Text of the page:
More than 2,800 operations have been cancelled ahead of a 24-hour strike by junior doctors in England. The walkout comes after last-ditch talks between the British Medical Association (BMA) and the Government broke down.
The major point of contention concerns weekend pay and whether Saturdays should be considered an ordinary day of the week, or a day when overtime should be paid.
In November, the Government offered time-and-a-half for hours worked Monday to Sunday between 10pm and 7am; time-and-a-third for between 7pm and 10pm on Saturdays and 7am and 10pm on Sundays.
A new offer said doctors would receive an overtime rate from 5pm on Saturdays, rather than the 7pm initially proposed, and higher pay could be offered from 9pm until 7am during Monday to Friday.
This offer has so far been rejected by the BMA.
The BMA says Saturday is not a normal working day and wants junior doctors to be paid more.
Health Secretary Jeremy Hunt has suggested he will bring in the new contract for junior doctors unless agreement is reached within the next few weeks.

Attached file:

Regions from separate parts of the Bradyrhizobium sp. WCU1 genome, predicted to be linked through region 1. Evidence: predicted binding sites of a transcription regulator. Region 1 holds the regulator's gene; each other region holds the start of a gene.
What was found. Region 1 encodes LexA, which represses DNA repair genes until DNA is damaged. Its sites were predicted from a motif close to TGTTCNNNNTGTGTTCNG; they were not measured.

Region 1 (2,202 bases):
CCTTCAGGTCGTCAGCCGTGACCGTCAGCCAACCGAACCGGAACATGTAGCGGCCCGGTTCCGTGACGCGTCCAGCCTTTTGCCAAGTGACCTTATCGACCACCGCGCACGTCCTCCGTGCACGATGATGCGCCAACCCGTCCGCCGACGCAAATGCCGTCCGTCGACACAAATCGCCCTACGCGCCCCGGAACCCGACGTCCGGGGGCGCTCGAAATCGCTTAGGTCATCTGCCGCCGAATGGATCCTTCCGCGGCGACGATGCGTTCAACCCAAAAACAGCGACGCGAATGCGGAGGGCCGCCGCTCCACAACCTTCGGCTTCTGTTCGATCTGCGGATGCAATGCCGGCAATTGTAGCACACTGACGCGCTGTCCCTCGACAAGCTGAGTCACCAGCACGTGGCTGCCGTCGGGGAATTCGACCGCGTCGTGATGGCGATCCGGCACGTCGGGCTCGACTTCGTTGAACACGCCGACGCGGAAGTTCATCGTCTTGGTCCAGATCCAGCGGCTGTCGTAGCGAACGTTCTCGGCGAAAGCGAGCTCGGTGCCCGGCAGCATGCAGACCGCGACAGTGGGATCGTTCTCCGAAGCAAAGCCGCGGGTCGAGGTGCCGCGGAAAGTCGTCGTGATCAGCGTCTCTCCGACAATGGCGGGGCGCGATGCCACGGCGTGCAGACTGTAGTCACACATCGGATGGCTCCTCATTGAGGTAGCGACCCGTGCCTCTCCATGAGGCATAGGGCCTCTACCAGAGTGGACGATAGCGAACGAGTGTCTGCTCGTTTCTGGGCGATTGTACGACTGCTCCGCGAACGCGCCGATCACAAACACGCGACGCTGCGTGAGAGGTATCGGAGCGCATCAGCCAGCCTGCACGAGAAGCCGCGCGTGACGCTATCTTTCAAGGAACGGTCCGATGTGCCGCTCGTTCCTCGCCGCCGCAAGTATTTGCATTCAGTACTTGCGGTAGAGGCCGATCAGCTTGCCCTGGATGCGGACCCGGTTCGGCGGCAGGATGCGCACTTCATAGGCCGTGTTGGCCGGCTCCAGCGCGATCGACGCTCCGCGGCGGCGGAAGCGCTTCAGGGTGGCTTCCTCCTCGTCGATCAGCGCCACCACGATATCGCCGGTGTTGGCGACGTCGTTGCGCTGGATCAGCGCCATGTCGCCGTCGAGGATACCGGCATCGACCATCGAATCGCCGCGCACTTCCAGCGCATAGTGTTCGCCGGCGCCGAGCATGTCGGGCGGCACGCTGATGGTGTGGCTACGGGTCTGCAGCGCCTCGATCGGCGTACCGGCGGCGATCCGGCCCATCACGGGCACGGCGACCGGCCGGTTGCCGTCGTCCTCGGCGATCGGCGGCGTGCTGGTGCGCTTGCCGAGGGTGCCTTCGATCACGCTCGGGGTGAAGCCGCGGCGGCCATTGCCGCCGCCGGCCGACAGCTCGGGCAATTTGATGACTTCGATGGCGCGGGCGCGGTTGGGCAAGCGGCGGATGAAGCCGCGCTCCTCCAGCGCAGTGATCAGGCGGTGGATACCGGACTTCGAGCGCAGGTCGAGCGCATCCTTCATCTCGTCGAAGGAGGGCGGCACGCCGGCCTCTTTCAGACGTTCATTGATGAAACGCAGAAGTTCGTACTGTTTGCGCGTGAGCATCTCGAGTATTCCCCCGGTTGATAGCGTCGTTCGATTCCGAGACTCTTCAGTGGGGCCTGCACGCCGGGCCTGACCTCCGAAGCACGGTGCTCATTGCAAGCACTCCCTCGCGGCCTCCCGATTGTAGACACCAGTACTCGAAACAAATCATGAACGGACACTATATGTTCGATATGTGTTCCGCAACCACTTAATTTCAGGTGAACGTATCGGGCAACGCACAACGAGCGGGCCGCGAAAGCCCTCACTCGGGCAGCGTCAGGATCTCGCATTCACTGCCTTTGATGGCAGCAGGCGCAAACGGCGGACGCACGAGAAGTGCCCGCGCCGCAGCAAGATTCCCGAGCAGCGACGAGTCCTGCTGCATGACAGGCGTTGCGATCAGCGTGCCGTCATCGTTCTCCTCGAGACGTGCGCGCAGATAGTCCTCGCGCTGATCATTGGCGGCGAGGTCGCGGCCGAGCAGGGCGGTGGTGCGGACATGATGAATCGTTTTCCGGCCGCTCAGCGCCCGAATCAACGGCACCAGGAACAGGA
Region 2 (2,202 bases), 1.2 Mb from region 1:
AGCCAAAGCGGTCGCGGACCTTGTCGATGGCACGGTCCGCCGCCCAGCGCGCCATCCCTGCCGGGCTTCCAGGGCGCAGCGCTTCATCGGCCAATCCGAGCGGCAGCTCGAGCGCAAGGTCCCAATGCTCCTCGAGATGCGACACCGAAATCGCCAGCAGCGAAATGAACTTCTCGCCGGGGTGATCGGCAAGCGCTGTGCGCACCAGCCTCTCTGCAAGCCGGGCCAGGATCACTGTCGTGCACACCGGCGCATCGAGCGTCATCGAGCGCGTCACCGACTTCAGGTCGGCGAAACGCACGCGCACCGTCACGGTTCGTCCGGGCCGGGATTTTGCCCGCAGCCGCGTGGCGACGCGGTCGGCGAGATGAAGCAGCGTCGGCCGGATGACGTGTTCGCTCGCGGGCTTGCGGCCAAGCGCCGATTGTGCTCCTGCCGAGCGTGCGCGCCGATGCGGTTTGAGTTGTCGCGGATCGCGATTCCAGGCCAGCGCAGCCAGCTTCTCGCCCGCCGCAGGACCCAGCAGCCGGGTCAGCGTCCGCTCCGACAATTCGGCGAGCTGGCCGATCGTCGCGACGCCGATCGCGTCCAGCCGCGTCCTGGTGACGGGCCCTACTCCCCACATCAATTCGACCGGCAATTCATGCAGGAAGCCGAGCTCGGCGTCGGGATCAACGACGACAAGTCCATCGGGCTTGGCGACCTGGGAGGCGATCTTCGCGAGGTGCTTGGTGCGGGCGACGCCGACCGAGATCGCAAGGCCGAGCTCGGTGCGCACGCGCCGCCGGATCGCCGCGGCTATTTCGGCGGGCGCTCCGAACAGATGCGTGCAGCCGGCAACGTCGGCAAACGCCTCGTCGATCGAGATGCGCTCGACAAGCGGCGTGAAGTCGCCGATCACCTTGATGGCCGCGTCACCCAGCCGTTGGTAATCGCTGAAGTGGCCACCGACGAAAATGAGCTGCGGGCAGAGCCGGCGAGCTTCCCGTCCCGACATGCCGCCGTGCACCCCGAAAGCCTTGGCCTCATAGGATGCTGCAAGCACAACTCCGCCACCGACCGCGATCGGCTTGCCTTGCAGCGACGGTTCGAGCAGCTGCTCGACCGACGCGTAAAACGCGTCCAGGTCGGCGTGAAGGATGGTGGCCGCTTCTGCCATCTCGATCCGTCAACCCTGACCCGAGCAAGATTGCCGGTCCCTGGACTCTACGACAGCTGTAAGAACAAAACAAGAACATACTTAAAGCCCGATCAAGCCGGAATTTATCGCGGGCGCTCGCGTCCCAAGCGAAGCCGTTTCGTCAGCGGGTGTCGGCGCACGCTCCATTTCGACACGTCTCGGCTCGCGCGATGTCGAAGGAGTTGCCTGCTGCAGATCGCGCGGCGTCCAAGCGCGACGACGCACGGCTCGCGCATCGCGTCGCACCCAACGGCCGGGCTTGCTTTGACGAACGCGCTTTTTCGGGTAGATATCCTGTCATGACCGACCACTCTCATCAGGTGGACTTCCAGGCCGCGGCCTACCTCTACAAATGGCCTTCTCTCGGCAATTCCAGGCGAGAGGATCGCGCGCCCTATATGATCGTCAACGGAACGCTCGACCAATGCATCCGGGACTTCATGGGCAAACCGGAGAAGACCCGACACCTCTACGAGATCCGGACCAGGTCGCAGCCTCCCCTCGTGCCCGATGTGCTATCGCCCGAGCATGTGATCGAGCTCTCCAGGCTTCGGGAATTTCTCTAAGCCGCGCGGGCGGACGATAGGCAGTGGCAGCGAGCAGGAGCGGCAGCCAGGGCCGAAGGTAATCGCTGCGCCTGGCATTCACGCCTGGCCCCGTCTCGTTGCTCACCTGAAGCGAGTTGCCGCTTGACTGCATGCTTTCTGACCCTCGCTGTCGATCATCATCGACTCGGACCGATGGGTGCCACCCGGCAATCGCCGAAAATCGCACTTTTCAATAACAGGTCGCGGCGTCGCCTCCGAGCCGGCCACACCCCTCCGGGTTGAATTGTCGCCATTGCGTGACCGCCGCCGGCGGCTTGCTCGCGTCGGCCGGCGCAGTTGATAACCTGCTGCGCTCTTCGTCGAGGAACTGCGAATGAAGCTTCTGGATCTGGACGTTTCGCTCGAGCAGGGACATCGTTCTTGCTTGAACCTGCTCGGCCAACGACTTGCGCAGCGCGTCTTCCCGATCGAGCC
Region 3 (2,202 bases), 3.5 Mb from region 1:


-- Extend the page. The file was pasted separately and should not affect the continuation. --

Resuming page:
Analysis by NHS England estimates 1,150 planned inpatient procedures have been cancelled as well as 1,734 day procedures.
Dr Anne Rainsberry, national incident director for NHS England, said: “We will monitor the situation across the country to ensure plans are in place, and people are ready to respond to any significant increases in pressure in any region over the period of this strike.”
A new poll by Ipsos Mori and the Health Service Journal has found that two thirds of adults in England support the strike.
And 64% of those questioned said the Government is more at fault for the dispute continuing this long and 13% said the blame lies with junior doctors.